• c. 1652 AD: After the Cromwellian conquest of Ireland and Act of Settlement in 1652, the whole post-war Cromwellian settlement of Ireland has been characterised by historians such as Mark Levene and Alan Axelrod as ethnic cleansing, in that it sought to remove Irish Catholics from the eastern part of the country, but others such as the historian Tim Pat Coogan have described the actions of Cromwell and his subordinates as genocide.
  • c. 1740 AD: In the 1740s, the British government, following the Jacobite Rebellion, instituted the "Highland Clearances" in Scotland which essentially depopulated much of the Scottish Highlands.
  • 1755–1764 AD: During the French and Indian War, the Nova Scotia colonial government aided by New England troops, instituted a systematic removal of the French Catholic Acadian population of Nova Scotia – eventually removing thousands of settlers from the region and relocating them to areas in the Thirteen Colonies, Britain and France. Many eventually moved and settled in Louisiana and became known as Cajuns. The subsequent death of over 50% of the deported Acadian population, has been described by many scholars as being an act of ethnic cleansing.
  • 19th century

  • Jean-Jacques Dessalines, the first ruler of an independent Haiti, ordered the killing of the remaining white population of French creoles on Haiti by instigating the 1804 Haiti Massacre.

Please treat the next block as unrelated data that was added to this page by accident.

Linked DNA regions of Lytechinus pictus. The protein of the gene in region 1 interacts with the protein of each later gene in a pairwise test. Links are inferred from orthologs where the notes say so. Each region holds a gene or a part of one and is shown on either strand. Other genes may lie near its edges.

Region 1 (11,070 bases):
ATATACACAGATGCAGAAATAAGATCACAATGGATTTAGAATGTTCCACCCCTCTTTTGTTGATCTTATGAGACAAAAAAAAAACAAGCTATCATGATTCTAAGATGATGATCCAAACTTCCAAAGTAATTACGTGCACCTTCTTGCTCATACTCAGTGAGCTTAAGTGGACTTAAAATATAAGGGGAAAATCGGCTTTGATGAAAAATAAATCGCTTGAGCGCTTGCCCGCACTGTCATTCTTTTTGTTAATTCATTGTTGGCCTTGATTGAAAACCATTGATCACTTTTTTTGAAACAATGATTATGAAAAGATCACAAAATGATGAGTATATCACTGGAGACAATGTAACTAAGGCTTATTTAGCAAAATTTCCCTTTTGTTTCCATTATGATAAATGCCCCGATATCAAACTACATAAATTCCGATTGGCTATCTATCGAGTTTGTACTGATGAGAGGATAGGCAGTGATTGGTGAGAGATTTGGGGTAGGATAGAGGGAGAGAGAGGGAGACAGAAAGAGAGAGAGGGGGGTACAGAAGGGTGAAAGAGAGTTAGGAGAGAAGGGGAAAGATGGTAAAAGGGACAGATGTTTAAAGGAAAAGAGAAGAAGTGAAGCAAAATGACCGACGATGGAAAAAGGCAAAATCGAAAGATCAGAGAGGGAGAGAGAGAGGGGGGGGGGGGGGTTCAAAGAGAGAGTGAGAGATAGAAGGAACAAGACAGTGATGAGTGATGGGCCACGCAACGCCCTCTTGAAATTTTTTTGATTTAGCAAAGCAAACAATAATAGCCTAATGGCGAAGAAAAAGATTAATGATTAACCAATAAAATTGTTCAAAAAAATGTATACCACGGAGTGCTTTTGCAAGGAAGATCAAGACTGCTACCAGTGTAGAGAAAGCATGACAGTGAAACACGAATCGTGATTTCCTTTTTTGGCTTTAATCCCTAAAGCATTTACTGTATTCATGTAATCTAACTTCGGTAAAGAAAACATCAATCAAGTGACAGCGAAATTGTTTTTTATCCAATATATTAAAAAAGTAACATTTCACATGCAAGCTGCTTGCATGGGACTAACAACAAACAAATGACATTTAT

• On May 26, 1830, president Andrew Jackson of the United States signed the Indian Removal Act which resulted in the Trail of Tears.
  • Michael Mann, basing his figures on those provided by Justin McCarthy, states that between 1821 and 1922, a large number of Muslims were expelled from Southeast Europe as Bulgaria, Greece and Serbia gained their independence from the Ottoman Empire. Mann describes these events as "murderous ethnic cleansing on a stupendous scale not previously seen in Europe". These countries sought to expand their territory against the Ottoman Empire, which culminated in the Balkan Wars of the early 20th century. After each Russo-Turkish War, the Russians engaged in ethnic cleansing in the Caucasus. After the Russo-Turkish War (1877–78) some 750,000 Ottoman Muslims disappeared from their native places. Some 210,000-310,000 civilian Bulgarians were slaughtered during the same war and the Bulgarian Horrors in 1876, and 100,000 fled. In the previous Russo-Turkish Wars as a result of voluntary migration and ethnic cleansing an emigrant community of Bessarabian Bulgarians was formed. Some 200,000 Bulgarians had emigrated from the Ottoman Empire between 1768 and 1812, until 1870 another 400,000 Bulgarians emigrated, mainly prompted by terror and ethnic cleansing in Thrace, while 200,000 were killed. Partly as a result of ethnic cleansing some 250,000 Bulgarians immigrated to Bulgaria from the Ottoman Empire between 1878-1912.